Effects of Rhythmic Auditory Stimulation on Gait and on Cortical Activation with Mental Imagery of Walking in Patients with MS

Thursday, May 29, 2014
Trinity Exhibit Hall
Francois Bethoux, MD , Neurological Institute-Mellen Center, Cleveland Clinic, Cleveland, OH
Mark Lowe, PhD , Imaging Institute, Cleveland Clinic, Cleveland, OH
Katherine Koenig, PhD , Imaging Institute, Cleveland Clinic, Cleveland, OH
Darlene K Stough, RN MSCN CCRP , Neurological Institute-Mellen Center, Cleveland Clinic, Cleveland, OH
Lisa Gallagher, MA, MT-BC , Arts & Medicine Institute, Cleveland Clinic, Cleveland, OH
Dwyer Conklyn, MM, MT-BC , DBC3 Music Therapy LLC, Independence, OH

Background: Rhythmic auditory stimulation (RAS) was shown to improve gait in patients with central nervous system disorders. Previous studies conducted by our team demonstrated improvement of gait parameters after a home walking program using RAS in individuals with MS. Patterns of cortical activation on functional MRI (fMRI) were identified in relation to walking and mental imagery of walking, in various populations. To our knowledge, there has been no published study on the immediate effects of RAS on gait and on cortical activation in relation to mental imagery of walking in patients with MS.

Objectives: To measure immediate changes in spatiotemporal (ST) gait parameters with RAS, and to assess changes in cortical activation induced by RAS in MS patients performing mental imagery of walking.

Methods: In this cross-sectional study, subjects with gait disturbance from MS were instructed to perform two series of walks on an electronic gait analysis walkway: 5 walks without RAS (W1), and 5 walks with a fixed sequence (W2: no RAS, RAS at comfortable walking cadence, then 10 and 20% above comfortable walking cadence, then no RAS). A repeated measures ANOVA was used to test for within-subject differences in ST gait parameters. Subjects were scanned while performing walking imagery, with (W+) and without (W-) RAS at their spontaneous walking cadence. For each subject, Student’s t-maps were generated for the W+ and W- conditions. Student’s t-maps were spatially normalized and a voxelwise paired t-test was performed between W+ and W-.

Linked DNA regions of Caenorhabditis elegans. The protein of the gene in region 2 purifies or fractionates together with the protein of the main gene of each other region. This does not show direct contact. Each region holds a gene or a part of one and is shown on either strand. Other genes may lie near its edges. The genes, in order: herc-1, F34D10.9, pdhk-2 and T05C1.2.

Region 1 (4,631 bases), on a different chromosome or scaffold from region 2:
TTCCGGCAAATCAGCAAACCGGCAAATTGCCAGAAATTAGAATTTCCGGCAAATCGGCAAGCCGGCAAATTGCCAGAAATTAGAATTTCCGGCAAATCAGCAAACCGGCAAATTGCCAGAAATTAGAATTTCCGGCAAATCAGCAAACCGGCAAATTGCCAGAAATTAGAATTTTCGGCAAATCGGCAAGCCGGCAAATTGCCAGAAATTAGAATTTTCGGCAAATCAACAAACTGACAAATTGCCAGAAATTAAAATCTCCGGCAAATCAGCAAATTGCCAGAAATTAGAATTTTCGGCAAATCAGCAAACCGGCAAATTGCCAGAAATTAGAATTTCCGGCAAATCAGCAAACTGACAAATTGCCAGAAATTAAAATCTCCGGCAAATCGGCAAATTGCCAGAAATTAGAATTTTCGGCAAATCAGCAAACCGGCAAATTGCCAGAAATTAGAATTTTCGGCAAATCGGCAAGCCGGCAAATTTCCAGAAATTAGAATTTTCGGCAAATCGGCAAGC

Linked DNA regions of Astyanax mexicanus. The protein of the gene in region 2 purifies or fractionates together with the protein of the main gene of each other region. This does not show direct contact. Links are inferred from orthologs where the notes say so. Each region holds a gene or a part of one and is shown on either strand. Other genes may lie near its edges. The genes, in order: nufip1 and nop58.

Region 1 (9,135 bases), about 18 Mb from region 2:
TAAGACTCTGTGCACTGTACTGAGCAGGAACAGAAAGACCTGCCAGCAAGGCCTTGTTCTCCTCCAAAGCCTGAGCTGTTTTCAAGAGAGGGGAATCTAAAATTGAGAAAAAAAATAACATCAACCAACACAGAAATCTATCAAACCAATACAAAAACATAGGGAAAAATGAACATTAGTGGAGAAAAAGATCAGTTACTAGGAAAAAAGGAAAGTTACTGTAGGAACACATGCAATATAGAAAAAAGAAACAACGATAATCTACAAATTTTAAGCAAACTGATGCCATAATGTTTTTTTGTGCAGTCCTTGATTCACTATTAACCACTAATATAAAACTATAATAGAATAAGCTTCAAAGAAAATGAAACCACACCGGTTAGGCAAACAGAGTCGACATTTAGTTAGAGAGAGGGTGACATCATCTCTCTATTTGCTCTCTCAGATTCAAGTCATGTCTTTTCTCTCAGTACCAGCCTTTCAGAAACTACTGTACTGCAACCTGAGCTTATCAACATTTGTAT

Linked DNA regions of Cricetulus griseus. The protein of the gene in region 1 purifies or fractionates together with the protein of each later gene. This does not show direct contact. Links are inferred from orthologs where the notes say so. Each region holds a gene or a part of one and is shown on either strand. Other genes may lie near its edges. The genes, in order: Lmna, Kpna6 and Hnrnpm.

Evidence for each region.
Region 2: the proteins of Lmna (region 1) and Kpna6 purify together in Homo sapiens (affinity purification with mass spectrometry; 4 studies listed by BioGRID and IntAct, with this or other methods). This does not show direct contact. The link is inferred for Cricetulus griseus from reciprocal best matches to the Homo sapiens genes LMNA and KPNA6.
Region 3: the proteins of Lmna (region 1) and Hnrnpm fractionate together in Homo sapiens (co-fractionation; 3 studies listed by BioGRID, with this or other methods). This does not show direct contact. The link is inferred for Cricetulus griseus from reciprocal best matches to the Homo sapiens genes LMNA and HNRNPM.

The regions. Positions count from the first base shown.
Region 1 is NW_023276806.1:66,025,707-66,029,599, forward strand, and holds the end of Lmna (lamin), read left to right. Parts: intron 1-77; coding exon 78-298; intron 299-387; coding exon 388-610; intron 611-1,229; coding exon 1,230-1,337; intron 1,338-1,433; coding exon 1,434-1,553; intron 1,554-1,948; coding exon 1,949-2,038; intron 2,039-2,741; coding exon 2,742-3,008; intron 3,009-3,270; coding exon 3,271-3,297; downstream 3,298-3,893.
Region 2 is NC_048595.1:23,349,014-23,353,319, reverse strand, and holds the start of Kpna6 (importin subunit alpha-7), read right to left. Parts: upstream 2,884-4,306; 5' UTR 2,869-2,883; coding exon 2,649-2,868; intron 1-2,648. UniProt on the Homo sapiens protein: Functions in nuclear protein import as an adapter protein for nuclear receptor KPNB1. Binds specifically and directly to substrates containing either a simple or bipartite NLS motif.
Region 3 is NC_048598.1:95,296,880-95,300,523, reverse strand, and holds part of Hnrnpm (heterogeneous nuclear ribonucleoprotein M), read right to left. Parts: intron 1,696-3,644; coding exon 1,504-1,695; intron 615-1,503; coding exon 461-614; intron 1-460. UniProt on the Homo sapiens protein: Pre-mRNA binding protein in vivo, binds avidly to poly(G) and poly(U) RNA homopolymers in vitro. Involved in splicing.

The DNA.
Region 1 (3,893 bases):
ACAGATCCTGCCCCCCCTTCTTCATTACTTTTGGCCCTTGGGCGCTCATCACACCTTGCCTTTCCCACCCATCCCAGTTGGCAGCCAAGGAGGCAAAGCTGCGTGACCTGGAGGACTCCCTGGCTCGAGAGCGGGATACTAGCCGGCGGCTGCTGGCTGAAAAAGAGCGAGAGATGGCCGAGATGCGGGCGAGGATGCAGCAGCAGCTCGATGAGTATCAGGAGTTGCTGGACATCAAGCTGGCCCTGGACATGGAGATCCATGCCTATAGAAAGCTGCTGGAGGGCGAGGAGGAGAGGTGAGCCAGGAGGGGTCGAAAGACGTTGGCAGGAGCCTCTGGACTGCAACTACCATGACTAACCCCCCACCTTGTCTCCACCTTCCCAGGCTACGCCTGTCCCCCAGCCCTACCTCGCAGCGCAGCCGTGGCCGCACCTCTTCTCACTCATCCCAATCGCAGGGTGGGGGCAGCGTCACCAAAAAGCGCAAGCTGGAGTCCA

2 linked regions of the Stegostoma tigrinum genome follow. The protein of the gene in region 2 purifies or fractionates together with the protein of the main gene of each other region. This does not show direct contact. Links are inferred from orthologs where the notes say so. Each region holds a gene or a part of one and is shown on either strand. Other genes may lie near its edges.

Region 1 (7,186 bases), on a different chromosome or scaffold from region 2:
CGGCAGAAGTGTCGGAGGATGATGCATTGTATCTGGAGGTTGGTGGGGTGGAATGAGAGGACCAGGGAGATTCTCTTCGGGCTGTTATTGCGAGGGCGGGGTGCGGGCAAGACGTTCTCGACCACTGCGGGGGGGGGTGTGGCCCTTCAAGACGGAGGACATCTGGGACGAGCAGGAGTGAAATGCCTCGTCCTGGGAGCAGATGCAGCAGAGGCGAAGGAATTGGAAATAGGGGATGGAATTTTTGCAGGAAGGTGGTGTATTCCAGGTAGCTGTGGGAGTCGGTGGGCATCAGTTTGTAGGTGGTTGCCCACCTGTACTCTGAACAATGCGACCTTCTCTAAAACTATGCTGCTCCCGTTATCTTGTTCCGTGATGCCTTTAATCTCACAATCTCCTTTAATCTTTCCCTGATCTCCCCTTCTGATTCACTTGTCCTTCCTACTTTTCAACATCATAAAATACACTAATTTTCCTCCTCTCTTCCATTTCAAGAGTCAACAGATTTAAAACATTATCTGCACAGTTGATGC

Results: Ten subjects were enrolled: age 51+/-5 years, 60% women, duration of symptoms 17+/-8 years, 60% relapsing MS, Timed 25 Foot Walk 7+/-3 s, 50% used a cane or walker. During W1, stride length (p=0.03 left side, p=0.004 right side) and velocity (p=0.02) improved significantly between the first and second walks. During W2, there was a significant improvement in cadence (p=0.01), and a trend for improvement of velocity (p=0.05) with RAS. Analysis of fMRI data showed increased  activation of the right cerebellum and right insula during W-, while W+ was associated with increased activation in the supplementary motor area, left middle frontal gyrus, and left anterior cingulate, and decreased  activation in the right middle temporal gyrus. The W+/W- comparison showed increased activation in the left superior temporal gyrus and left anterior cingulate in the W+ condition, and  increased activation in the right middle temporal gyrus in the W- condition (p<0.01, corrected for multiple comparisons).

Conclusions: RAS at a tempo above the subject’s spontaneous walking cadence produced an immediate increase in walking cadence. RAS also produced changes in the pattern of cortical activation associated with mental imagery of walking. These results warrant further studies on the mechanism of action and impact of RAS on walking in individuals with MS.